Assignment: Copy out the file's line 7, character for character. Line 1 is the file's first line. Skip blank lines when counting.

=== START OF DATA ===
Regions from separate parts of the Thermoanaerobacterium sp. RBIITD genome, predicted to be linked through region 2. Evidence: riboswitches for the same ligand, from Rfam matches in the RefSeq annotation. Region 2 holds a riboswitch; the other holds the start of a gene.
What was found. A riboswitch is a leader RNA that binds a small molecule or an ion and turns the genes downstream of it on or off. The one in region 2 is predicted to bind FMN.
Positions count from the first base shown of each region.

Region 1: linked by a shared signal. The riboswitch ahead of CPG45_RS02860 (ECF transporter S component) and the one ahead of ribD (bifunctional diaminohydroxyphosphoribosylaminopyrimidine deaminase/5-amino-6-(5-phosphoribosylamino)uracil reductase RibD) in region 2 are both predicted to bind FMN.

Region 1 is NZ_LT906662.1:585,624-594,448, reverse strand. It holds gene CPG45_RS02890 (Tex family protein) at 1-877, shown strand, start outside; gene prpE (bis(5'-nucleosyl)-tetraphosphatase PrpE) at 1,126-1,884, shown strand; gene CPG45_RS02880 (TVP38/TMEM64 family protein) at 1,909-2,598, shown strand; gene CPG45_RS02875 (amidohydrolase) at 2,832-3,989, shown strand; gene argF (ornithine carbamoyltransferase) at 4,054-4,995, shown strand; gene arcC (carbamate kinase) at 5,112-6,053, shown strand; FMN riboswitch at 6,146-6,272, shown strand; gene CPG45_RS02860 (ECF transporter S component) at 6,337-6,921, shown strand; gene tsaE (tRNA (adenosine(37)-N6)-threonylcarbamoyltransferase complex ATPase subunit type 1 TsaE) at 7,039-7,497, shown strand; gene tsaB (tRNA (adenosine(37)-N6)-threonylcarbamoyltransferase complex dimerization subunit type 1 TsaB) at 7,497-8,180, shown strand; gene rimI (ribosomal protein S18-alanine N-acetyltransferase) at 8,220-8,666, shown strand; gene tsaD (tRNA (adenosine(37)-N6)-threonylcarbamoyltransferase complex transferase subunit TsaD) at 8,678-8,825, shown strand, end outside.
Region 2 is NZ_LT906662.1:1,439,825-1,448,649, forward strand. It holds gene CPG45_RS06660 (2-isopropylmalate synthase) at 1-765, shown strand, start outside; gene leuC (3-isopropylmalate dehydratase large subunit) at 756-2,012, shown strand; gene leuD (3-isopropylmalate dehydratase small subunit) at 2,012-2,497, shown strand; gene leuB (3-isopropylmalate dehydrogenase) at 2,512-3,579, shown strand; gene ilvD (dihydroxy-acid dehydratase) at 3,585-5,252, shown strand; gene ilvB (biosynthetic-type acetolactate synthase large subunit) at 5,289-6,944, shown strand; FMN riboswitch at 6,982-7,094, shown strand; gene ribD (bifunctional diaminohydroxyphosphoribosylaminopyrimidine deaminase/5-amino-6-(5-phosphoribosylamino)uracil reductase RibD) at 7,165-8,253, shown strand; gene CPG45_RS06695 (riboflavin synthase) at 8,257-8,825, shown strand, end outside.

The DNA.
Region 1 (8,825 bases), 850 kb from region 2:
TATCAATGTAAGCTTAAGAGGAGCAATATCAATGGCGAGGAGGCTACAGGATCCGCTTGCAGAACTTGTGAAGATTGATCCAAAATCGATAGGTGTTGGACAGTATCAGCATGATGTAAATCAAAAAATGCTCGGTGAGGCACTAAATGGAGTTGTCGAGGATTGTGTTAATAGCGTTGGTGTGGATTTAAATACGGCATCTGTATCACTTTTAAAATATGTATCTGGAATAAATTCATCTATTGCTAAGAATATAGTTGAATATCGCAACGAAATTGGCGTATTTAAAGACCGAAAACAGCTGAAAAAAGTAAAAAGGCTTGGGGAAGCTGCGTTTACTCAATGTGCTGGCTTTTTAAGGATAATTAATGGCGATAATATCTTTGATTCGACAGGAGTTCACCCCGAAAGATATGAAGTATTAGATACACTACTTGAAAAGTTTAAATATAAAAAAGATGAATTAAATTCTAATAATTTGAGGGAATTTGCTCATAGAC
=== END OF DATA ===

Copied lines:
The DNA.